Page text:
2. A sense of balance is emerging as books span both paper and screen display. The industries are self-up-righting as highly centralized and capitol intensive print production is balanced by highly distributed ebook production. The readerships are self-fulfilling as well. Dedicated and scholarly readerships have always been characterized by highly diversified reading skills that can absorb any new delivery media. Equally important, that readership distinguishes between different functionalities of media and exploits each separately.

    The churn of obsolescence and displacement is occurring, again as it has in the past, in the presentational paratext conventions. Books have progressively enhanced and extended paratextual apparatus; features such as index, title page or punctuation. Newspapers, magazines, comics are also well known for paratext conventions. Privilege of screen delivery over paper delivery, or the opposite, has followed modification of genre paratext convention and genre reader expectations and accommodations.

  3. I’m of the mindset that it’s imperative that books be printed. Not for some idealogical “culture will die” dogma, but simply for creating a way to simply maintain the tradition. I’m a vinyl record enthusiast, and have recently loved what the industry did with bundling digital and physical together, in order to cater to both forms of distribution; the Enthusiast and the passive listener. It has done wonders for the resurgence of vinyl. I found an interesting article regarding the age old “book bin finds” and eBooks. Obviously there’s discounted books, but what’s the availability of recycling books throughout the community? i’d love to hear your thoughts.

    Really interesting article by the way. I’m happy to see that there is some sort of equilibrium being attained

  4. No. Paper is on a death sentence there is no doubt, and it’s a great thing.

    However I am sure that if there is a plateaux occurring or pending, it will be caused by the unnecessary encumbrances being foisted on eBook by some publishers. DRM, device lock-in, geo restrictions, format issues, high prices.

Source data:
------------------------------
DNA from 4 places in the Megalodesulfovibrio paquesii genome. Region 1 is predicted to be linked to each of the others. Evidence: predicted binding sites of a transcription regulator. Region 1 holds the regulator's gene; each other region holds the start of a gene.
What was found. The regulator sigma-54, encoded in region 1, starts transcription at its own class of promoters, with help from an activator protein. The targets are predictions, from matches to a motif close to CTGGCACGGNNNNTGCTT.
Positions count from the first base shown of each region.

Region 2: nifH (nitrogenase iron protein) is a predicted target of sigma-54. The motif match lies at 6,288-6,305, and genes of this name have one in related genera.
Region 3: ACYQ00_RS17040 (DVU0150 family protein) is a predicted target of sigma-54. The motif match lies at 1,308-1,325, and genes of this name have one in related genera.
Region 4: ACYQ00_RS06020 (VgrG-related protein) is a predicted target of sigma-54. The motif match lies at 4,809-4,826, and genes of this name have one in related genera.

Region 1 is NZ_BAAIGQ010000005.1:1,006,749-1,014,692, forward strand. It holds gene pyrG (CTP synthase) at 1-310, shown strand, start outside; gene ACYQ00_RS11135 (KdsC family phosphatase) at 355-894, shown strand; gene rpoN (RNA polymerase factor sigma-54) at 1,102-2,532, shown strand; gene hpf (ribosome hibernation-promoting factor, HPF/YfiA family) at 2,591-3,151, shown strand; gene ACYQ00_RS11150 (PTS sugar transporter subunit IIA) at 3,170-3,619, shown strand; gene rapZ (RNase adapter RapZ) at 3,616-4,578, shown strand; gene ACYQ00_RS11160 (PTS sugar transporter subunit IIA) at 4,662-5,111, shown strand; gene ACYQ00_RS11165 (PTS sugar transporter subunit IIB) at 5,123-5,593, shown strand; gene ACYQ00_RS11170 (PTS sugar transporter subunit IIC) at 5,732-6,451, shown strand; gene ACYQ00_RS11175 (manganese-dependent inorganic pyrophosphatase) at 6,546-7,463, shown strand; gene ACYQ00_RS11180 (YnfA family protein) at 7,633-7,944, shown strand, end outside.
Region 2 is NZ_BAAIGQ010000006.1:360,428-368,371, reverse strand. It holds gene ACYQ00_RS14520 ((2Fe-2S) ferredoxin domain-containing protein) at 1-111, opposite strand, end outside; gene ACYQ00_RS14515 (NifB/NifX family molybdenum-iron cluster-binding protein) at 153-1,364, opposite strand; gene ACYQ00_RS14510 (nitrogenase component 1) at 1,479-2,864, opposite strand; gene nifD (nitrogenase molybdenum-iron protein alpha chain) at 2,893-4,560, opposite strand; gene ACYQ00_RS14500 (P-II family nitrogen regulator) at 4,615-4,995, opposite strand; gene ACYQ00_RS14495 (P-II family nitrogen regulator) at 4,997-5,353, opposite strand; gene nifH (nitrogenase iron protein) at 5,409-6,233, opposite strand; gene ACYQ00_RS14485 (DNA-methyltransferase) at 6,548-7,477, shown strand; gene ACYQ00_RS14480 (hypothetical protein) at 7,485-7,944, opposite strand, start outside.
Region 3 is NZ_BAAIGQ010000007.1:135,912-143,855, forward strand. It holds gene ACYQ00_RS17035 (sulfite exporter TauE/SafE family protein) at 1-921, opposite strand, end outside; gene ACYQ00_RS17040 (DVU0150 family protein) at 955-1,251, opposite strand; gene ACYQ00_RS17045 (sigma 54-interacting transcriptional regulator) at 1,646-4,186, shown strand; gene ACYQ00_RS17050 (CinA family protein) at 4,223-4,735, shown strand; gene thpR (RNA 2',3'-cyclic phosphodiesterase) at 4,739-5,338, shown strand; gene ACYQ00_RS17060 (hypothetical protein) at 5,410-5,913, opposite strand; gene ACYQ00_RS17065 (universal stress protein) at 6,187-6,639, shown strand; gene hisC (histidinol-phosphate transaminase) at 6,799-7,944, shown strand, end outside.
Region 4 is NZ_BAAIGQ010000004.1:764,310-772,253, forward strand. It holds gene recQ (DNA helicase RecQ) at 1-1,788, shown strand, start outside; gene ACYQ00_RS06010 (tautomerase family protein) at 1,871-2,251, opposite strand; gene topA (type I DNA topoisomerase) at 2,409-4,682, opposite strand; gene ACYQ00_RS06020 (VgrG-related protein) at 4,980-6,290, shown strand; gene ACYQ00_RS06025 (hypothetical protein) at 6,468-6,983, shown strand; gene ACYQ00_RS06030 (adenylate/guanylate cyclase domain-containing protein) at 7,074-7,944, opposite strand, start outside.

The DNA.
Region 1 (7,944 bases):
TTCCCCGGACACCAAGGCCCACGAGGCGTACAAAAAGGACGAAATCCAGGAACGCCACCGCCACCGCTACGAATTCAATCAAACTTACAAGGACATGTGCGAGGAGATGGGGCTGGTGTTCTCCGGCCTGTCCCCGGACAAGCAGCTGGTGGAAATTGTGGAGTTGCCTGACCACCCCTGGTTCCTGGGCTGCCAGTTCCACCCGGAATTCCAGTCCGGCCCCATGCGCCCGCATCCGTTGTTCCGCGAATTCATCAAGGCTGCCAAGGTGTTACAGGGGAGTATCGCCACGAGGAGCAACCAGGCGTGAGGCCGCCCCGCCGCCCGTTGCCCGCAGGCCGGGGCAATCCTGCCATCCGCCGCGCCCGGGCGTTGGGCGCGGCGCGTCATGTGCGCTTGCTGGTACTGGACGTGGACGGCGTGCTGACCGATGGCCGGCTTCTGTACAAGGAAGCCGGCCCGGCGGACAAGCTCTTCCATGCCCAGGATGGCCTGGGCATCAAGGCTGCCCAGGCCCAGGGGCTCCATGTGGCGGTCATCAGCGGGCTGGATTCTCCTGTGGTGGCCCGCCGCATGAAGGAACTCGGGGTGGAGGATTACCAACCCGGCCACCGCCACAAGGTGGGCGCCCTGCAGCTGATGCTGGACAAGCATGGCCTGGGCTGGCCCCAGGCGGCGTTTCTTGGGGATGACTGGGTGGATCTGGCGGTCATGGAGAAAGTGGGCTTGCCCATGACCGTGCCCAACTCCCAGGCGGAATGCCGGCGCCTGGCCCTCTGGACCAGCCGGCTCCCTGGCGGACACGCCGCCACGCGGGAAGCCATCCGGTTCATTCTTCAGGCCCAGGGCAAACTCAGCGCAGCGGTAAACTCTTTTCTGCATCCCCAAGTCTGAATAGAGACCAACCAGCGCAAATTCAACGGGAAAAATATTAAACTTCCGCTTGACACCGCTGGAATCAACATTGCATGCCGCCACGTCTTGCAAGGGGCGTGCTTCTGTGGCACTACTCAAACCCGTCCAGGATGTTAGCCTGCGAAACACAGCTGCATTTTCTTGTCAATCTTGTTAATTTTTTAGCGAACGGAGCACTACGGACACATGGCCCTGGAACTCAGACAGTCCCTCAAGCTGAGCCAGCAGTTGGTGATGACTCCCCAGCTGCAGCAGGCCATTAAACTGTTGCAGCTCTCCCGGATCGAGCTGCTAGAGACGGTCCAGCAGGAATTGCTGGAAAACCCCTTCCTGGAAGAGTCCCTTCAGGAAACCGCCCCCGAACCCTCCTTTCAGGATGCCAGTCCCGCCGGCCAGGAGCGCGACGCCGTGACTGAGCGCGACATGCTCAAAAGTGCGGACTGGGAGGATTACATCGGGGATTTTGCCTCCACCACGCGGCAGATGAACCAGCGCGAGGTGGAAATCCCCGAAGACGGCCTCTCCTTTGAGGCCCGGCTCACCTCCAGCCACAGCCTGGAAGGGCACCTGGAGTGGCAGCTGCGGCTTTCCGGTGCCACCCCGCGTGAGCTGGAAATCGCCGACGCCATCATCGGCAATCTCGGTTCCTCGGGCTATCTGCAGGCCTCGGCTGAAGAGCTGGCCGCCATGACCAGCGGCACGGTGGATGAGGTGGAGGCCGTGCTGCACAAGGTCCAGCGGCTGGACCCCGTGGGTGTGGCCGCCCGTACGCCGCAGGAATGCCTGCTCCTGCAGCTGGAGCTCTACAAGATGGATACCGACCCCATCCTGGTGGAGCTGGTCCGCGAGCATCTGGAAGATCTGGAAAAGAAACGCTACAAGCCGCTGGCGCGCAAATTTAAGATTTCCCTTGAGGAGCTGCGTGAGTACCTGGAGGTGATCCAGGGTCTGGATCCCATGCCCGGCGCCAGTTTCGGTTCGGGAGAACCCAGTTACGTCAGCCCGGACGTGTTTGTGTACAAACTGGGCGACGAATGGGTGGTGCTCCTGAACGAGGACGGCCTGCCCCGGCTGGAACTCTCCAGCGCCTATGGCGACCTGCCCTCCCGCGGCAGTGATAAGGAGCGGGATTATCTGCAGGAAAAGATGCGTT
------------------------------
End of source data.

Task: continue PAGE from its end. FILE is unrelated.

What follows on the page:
I have believed for a long time that these issues will slow the transition to digital at some stage.

    But when these issues are cleared, and they will be cleared, the slippery slidy slope will really accelerate and paper will start on it’s final journey.

  5. People tend to forget that there is more to “books” than merely narrative text and that current ebook technology is inadequate/inappropriate to entire classes of books.
    Ebook reader penetration may only amount to 10% or so of the entire industry but in may categories and genre it runs well north of 30%.
    The adoption rate plateau is more likely to be due to the limitations of the technologies in use than any long-term “balance” being reached between pbooks and ebooks.
    Come the next generation of reading devices (whether dedicated or multifunction) and increased availability of rich format content we will likely see another period of explosive adoption growth.

  6. Ebook sales are flattening because many people who buy eReaders are subsequently shocked to find out how much ebooks cost.

    Since it seems that we don’t actually buy ebooks but instead only lease the right to read them under limited vendor controlled conditions people would rightly expect to be charged a rental price not a purchase price.

    But ebook publishers are basically just leasing a limited reading right in return for full retail price that is equivalent to a print book. This does not sit well with people and is hindering sales greatly.